If you're unsure how to break the ice when talking about death and estate planning, just look to Anna Nicole Smith. She's the perfect example of what can go wrong when plans for an estate are not properly communicated with family.
Even though she died in 2007, Ms. Smith's estate is still embroiled in a legal battle over the $1.6-billion (U.S.) estate of her husband of 13 months, J. Howard Marshall, who died in 1995. Although Ms. Smith claimed Mr. Marshall orally promised her half of his estate if she married him, it was not written in his will. Her estate has yet to inherit any of Mr. Marshall's money. And Ms. Smith's death sparked a legal battle over custody of her infant daughter, Dannielynn, for whom she had not made legal arrangements.
While we're not all former Playboy models or oil tycoons, we'd all like to avoid a family blowup over estate planning.
Lynne Butler, author of the new book Estate Planning Through Family Meetings (without breaking up the family), says the death of a celebrity can be a good way to start the conversation with family.
"People are already talking about them. You don't have to bring it up. When you see a famous person has passed away, all of a sudden everybody's talking about who's going to have custody of the child and who should have custody and why didn't the parents make better arrangements. ... It's really easy to segue into, 'What if that happened to us?' "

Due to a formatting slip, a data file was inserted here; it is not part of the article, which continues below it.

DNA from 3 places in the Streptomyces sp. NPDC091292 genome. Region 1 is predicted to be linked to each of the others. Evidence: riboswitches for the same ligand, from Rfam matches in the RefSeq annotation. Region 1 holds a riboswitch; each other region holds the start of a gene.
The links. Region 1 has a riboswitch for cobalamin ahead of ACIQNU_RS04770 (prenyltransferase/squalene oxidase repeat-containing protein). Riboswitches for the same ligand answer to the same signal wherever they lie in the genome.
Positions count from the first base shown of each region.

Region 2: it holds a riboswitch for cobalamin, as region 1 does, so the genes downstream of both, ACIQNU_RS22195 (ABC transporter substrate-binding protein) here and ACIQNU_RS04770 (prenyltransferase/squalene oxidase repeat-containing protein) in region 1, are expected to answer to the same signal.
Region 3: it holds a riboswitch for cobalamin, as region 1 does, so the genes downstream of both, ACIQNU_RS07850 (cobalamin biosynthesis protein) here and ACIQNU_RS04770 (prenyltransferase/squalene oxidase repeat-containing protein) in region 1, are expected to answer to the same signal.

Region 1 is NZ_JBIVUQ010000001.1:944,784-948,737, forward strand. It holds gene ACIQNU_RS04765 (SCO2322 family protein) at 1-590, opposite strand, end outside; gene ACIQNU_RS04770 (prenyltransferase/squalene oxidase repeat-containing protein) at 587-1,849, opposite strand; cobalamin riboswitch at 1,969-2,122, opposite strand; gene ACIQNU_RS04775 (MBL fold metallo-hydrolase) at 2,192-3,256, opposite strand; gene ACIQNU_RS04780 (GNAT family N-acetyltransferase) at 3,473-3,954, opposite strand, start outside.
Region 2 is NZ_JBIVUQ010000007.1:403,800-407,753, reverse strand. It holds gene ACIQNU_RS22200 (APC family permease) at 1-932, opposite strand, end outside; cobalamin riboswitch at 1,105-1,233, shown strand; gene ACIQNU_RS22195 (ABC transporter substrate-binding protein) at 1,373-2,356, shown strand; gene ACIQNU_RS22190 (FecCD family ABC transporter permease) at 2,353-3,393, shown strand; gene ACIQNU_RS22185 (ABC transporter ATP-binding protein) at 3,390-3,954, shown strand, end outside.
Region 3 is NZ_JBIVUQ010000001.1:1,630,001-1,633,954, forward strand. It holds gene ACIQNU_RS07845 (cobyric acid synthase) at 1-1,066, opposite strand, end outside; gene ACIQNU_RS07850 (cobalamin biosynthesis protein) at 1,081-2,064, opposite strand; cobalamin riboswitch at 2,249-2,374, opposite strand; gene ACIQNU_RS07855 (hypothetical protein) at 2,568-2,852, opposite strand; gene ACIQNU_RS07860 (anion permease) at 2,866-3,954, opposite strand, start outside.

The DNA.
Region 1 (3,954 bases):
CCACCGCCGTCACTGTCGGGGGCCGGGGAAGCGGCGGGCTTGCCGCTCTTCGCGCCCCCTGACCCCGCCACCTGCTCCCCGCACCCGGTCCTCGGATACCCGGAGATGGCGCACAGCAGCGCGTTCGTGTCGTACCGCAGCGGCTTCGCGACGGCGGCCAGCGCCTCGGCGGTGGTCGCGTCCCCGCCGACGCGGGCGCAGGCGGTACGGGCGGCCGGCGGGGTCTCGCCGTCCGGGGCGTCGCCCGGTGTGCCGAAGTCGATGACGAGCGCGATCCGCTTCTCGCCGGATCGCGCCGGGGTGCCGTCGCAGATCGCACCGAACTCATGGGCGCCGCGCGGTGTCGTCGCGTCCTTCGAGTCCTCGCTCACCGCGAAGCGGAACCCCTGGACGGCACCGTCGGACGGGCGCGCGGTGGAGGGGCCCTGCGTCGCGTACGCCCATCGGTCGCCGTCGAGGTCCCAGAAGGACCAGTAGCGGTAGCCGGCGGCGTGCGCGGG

Ms. Butler has some specific ideas about how to use what she calls "life event triggers" to start that tricky conversation:
Celebrity estates When a famous person dies, fallout from their failure to plan is splashed across our TV screens. The issues, such as disappointed beneficiaries or disputes over the assets, are the same as they are for the rest of us ordinary folks. Use these celebrity estates as high-profile examples of some of the nasty things that can happen when people fail to plan ahead.
Messy estate of someone you know Many estates end up being ugly, contested messes due to poor will planning, mistakes or simply unclear instructions. It usually isn't difficult to find an example of "what not to do" by looking at family members, neighbours and friends, and to remind our parents that it's easy to avoid that kind of trouble.
Sudden illness If an uncle has a heart attack and is in the hospital, open a conversation about who is directing his health care while he is sick. Then ask your parents who they would want in charge of their health care should this happen to them.
Going into long-term care When someone your parents' age moves into a long-term care facility or moves in with one of his or her children, ask your parents how they feel about the living arrangements. Ask how your family will know your parents' instructions. For almost everyone, this involves a discussion about finances, since the cost of care is an enormous factor.
Funeral Though the funeral of a friend or family member is obviously not a happy occasion, the fact that your parent might be quite aware of his or her own mortality because of it is very useful in motivating them to take action on their own estate planning.
Getting remarried later in life When your parents' friend marries for the second (or third or more) time, the issues surrounding blended families, stepchildren and competing interests take centre stage. Ask your parents what they would do in that person's situation.